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Posts published in “CAFA”

SD Calif. Dismisses Data Security Breach Class Action Against Mortgage Company

The U.S. District Court for the Southern District of California recently dismissed a consumer’s putative class action lawsuit against a mortgage lending and servicing company for purported damages sustained as a result of a security breach wherein his personal information was compromised, and the hackers attempted to open credit cards in his name. Although the Court previously concluded that the consumer had standing to bring his claims under Article III of the Constitution, it held that the consumer failed to state causes of action for negligence and violations of various California laws. A copy of the opinion in Razuki v.…

9th Cir. Holds Class Counsel Fee Award Improperly Failed to Treat Credits as ‘Coupons’ Under CAFA

The U.S. Court of Appeals for the Ninth Circuit held that the trial court erred in awarding $8.7 million in attorneys’ fees in a class action settlement because it did not treat $20 credits issued as part of the settlement as “coupons” under the Class Action Fairness Act (CAFA). In so ruling, the Court held that, because the trial court included the full face value of the coupons in its calculation of the fee award, the “error require[d] recalculation of the fee award.” Accordingly, the Ninth Circuit vacated the trial court’s attorneys’ fee award. A copy of the opinion in…

8th Cir. Holds CAFA Amount in Controversy Includes Future Attorney’s Fees Incurred After Removal

The U.S. Court of Appeals for the Eighth Circuit held that a plaintiff could not defeat federal jurisdiction under the Class Action Fairness Act based on a pre-class certification damages stipulation limiting attorney’s fees to ensure that the amount in controversy remained under CAFA’s $5 million jurisdictional limit. In so ruling, the Eighth Circuit affirmed the trial court’s finding that the amount in controversy for jurisdiction under CAFA includes the amount of future attorney’s fees based on the expected length of the litigation, the risks and complexity involved, and the hourly rates charged. A copy of the opinion in Faltermeier v. FCA US…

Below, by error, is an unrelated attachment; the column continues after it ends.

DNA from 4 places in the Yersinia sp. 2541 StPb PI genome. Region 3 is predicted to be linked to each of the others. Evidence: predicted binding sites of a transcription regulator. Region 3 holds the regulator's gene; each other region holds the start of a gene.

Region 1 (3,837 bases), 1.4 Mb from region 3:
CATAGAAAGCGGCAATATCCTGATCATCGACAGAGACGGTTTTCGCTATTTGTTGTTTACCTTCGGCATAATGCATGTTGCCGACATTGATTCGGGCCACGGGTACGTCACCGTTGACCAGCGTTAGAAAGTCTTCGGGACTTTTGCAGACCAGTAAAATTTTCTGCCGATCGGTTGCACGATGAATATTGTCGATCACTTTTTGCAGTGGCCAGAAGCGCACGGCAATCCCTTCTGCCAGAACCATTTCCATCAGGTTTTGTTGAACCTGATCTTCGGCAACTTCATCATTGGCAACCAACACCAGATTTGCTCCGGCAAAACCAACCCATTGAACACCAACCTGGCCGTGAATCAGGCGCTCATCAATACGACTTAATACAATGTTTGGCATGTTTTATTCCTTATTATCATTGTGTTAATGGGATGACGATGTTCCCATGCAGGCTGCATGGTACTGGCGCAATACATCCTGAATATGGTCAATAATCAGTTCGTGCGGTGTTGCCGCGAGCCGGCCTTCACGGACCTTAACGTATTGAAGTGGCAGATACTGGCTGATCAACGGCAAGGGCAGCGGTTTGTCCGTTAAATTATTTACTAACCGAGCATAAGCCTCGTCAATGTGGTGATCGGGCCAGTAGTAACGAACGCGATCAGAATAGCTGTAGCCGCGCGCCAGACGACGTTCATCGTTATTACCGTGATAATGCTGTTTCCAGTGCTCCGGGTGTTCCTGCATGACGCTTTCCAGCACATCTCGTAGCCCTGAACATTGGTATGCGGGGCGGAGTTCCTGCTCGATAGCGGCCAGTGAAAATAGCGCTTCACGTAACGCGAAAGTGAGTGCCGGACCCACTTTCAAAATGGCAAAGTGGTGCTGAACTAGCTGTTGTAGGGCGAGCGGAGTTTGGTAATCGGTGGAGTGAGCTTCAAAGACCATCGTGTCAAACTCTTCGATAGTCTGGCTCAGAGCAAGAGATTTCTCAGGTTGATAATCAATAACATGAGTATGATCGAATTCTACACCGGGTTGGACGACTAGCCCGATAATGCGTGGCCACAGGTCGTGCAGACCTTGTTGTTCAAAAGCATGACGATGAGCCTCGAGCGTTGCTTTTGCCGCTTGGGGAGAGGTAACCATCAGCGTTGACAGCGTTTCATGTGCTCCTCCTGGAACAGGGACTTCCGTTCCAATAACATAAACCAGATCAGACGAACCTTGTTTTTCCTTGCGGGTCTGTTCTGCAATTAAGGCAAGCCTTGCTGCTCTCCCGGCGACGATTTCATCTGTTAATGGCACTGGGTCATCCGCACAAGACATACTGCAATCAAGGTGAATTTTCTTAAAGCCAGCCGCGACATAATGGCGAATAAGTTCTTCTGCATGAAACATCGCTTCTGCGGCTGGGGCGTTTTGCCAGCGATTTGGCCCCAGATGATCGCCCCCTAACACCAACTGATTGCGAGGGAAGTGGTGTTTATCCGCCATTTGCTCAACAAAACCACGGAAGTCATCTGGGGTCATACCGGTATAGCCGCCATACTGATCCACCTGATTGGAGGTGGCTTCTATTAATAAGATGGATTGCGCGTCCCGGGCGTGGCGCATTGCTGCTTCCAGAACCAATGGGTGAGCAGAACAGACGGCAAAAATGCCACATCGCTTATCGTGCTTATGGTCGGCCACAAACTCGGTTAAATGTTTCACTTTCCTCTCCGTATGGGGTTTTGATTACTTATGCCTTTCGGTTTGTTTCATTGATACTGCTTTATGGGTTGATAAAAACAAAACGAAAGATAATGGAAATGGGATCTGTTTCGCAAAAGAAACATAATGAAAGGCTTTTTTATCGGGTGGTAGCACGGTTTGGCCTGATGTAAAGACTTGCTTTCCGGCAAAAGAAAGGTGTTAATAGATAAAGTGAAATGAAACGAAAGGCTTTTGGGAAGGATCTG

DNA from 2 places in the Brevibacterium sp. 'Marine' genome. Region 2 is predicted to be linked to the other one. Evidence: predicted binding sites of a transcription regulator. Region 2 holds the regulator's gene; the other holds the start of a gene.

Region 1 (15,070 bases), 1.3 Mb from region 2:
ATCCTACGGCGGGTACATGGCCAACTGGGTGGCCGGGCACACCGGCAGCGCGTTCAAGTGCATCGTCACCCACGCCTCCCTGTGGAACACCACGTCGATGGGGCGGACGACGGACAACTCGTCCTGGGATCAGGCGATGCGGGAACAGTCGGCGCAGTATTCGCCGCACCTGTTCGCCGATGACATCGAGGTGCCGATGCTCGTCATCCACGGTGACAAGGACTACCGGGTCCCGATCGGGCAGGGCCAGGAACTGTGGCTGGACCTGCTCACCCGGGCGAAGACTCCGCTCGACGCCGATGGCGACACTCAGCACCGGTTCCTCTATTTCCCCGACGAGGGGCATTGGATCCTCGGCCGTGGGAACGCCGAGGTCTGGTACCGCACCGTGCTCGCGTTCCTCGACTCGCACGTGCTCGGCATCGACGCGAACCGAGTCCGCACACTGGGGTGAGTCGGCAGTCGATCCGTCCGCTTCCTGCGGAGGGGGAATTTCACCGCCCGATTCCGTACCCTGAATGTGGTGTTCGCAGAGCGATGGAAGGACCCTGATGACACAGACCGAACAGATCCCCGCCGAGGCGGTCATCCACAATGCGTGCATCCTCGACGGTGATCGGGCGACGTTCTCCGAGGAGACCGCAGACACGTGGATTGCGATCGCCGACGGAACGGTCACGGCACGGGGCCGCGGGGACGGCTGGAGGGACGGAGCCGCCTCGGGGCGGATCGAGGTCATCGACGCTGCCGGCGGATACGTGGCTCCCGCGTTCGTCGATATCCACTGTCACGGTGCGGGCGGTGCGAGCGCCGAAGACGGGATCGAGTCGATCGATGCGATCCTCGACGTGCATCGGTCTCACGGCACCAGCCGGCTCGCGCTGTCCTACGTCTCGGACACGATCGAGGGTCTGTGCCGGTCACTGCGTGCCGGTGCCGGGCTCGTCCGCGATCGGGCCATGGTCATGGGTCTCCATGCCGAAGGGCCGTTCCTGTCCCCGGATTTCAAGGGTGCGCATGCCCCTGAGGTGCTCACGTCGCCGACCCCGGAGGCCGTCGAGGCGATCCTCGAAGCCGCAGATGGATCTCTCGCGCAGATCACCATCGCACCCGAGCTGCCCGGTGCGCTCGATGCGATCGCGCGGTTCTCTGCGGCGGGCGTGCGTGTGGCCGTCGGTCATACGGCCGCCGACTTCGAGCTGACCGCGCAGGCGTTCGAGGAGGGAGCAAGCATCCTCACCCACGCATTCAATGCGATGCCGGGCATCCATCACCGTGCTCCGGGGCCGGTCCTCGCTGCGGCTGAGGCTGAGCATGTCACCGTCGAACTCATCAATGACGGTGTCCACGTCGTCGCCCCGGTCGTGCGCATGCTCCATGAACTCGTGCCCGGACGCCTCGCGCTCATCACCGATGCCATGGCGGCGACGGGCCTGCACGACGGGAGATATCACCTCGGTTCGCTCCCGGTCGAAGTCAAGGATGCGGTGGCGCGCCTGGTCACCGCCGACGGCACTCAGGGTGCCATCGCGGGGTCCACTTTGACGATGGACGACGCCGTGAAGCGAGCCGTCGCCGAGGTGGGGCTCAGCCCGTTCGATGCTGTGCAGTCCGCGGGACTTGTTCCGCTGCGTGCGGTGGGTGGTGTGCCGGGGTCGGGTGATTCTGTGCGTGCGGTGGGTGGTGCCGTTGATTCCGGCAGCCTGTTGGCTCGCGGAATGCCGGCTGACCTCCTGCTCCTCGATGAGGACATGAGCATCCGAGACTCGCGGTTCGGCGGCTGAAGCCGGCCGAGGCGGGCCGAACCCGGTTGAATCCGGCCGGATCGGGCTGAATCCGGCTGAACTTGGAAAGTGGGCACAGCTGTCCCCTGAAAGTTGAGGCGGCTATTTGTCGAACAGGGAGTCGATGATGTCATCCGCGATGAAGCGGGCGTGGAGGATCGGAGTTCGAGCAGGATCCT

9th Cir. Holds CAFA Amount in Controversy Includes Future Attorney’s Fees Incurred After Removal

The U.S. Court of Appeals for the Ninth Circuit recently reversed a trial court’s order remanding a putative class action lawsuit to state court on the ground that the defendant removing party failed to prove that the amount in controversy exceeded $5 million, as required for jurisdiction under the Class Action Fairness Act (CAFA). In so ruling, the Ninth Circuit held that the amount in controversy for jurisdiction under CAFA includes all attorney’s fees that the plaintiff would be entitled to under a contract or statute, including future fees incurred after the date of removal. A link to the opinion…

7th Cir. Rules Class Settlements Do Not Bar Objector’s Fees Without Express Agreement

The U.S. Court of Appeals for the Seventh Circuit recently held that, unless the parties to a class action settlement agreement expressly agree otherwise, class settlement agreements should not be read to bar objectors from requesting fees for their efforts in adding value to a settlement. Because the Court determined that the objector did add value to the settlement, it reversed the ruling of the trial court denying the objector’s motion for fees and an incentive award. A copy of the opinion in Markow v. Southwest Airlines Co. is available at:  Link to Opinion. Class action counsel settled a class action…

4th Cir. Holds Data Breach Victims Have Standing When Fraudulent Accounts Opened

The U.S. Court of Appeals for the Fourth Circuit recently vacated a judgment of dismissal in consolidated class actions arising from a data breach of personal information, holding that the plaintiffs had standing to sue because fraudulent credit cards were actually opened in the victims’ names. In so ruling, the Court distinguished its 2017 ruling in Beck v. McDonald, which held “a mere compromise of personal information, without more, fails to satisfy the injury-in-fact element in the absence of an identity theft.” A copy of the opinion in Rhonda Hutton v. National Board of Examiners is available at:  Link to…

9th Cir. Holds No Remand When Only Portion of Putative Class Met CAFA’s Home-State Controversy Exception